Now you need to look at how your competitors are using those keywords. This means evaluating the following:

  • Page titles
  • URL structure
  • H1, H2, and H3 tags
  • Keyword density
  • Image alt text
  • Internal linking
  • Meta description

There are a variety of tools that can collect this data for you easily. We like the Chrome plugin Detailed SEO Extension. This plugin can perform an SEO analysis of any page you’re browsing, and provide you with its title tag, headers, links, image alt text, and more.

Alternatively, you can plug your competitors’ domain into an SEO tool like SEMrush or Ahrefs. Here you can get a more comprehensive view of your competitors’ SEO performance. Insights you can surface include which keywords the brand ranks highly for, how many backlinks it has to its website, it’s domain authority, and more,

Step 5: Social Media Analysis

Social media is an important part of any content marketing strategy. So as a last step, take a look at how your competitors are promoting their content on social media. This means going through their LinkedIn, Facebook, Twitter, Instagram, and other social media accounts to try and answer the following questions:

  • How often do they post?
  • What type of content do they share?
  • How many followers do they have?
  • What is the tone of their social posts?
  • How much engagement do they get on their social posts?
  • Do they include social sharing icons on their website and blog content?

At the very least, you could get some ideas on how to creatively engage with your audience on social. On the other hand, you may find that your competitors don’t use social media nearly enough, which provides an opportunity for your brand to engage with an underserved audience.

Apply What You’ve Learned

Now that you know what your competitors are up to, apply your findings and optimize your own content marketing strategy. Your competitive content analysis can inform you of how often you should create content, what you should create content about, how long your content should be, what formats you should utilize, and more.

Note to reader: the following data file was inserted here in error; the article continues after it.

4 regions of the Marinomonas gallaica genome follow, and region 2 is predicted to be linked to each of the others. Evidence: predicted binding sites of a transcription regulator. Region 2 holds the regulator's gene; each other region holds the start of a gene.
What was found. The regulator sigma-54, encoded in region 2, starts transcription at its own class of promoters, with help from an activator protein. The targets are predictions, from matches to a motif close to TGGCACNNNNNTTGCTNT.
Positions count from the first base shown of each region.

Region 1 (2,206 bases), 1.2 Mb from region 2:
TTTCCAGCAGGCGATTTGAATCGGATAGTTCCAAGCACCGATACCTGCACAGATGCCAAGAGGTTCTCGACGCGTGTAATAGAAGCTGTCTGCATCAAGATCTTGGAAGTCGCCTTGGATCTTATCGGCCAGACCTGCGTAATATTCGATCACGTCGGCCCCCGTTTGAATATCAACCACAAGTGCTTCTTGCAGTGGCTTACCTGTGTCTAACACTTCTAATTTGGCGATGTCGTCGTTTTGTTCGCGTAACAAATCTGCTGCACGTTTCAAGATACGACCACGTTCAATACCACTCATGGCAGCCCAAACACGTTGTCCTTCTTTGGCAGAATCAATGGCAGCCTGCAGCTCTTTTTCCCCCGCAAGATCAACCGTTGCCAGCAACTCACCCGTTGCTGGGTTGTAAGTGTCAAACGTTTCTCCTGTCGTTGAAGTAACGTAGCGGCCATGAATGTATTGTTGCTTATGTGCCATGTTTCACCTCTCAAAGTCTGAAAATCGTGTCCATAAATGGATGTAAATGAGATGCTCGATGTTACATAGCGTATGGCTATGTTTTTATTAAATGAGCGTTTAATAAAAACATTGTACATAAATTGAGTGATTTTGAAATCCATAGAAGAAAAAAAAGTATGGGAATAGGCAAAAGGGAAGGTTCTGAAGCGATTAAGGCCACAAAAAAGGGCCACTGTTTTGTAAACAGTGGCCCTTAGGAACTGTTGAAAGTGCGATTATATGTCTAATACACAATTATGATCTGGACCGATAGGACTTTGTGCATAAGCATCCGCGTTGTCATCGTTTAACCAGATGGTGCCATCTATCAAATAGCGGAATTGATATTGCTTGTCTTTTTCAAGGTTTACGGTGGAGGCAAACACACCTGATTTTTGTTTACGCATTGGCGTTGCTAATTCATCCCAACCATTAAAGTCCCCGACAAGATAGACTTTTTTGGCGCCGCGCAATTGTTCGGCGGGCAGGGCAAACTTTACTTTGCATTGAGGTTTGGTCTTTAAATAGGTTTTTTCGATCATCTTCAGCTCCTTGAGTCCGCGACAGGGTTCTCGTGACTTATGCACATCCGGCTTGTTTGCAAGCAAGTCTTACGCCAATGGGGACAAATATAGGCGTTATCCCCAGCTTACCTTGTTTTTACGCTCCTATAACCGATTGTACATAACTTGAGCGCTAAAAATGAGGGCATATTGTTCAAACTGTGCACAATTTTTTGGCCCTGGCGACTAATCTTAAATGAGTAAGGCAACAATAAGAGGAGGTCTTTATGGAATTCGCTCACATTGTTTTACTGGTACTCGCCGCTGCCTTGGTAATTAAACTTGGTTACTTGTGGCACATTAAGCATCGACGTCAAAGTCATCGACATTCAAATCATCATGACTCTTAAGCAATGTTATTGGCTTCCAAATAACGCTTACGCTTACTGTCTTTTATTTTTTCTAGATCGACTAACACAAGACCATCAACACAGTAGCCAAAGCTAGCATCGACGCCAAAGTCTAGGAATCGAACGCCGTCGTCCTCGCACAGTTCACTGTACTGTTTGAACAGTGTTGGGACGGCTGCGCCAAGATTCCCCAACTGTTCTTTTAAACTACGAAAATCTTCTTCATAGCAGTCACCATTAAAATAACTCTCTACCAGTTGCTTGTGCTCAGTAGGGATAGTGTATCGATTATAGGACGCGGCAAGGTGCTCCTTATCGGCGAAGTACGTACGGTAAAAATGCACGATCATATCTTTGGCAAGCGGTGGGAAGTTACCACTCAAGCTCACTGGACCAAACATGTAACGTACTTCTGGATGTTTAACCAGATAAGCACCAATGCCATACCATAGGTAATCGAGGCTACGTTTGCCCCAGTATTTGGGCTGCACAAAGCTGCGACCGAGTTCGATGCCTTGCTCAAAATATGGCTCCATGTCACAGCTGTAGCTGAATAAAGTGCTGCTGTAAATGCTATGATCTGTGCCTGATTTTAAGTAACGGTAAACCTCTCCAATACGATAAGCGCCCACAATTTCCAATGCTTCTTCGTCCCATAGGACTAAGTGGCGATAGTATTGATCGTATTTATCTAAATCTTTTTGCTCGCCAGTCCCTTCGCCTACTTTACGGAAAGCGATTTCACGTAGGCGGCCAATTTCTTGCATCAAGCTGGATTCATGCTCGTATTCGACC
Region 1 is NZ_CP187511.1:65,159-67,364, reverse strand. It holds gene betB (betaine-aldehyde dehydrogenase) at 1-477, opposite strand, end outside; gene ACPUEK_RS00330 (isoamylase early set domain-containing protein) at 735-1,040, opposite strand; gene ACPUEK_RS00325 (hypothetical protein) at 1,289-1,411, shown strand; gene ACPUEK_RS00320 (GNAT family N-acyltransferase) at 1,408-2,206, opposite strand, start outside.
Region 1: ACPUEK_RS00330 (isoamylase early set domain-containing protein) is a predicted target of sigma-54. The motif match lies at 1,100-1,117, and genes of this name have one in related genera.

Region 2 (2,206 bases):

From there, you can determine how much you need to invest in your content marketing strategy to stay competitive. By knowing exactly where you need to improve, you can allocate resources more effectively.

Also keep in mind that a competitive content analysis isn’t a one-time-thing. You should constantly revisit your analysis to see how your competitors are adjusting their strategy and what you need to do to keep up.

Simplifying Competitive Content Analysis With Knotch

Knotch is a Content Intelligence Platform that enables CMOs and their teams to plan, measure, and optimize their content programs across all owned and paid channels. Delivering real-time, actionable intelligence, Knotch gives content teams greater visibility into the performance of their own campaigns as well as their competitors’ efforts.

To improve competitive content analysis for marketing teams, the Knotch platform enables marketing teams to search and discover competitors’ content investments by brand, publishers, and industries. Teams can review detailed competitive information about content strategy, publishing cadence, and themes. Marketing teams can also:

  • Gather inspiration from the best content campaigns in any industry.
  • Benchmark content efforts with access to vast historical data about content categories, themes, audiences, and engagement.
  • Search and follow competitors’ digital content investments.
  • Uncover the top creative themes to power content strategy.
  • Spot messaging gaps in campaigns within an industry and refine messaging to reach new audiences.

Additionally, the Knotch platform provides a comprehensive catalog of publishers and a matchmaking tool that helps identify the best publisher for a campaign based on KPIs, creative approach, and target audience demographics.

Try Knotch for Competitive Content Analysis

If you want to streamline your competitive content analysis process, request a free 7-day trial of Knotch to see if it’s a fit for your organization.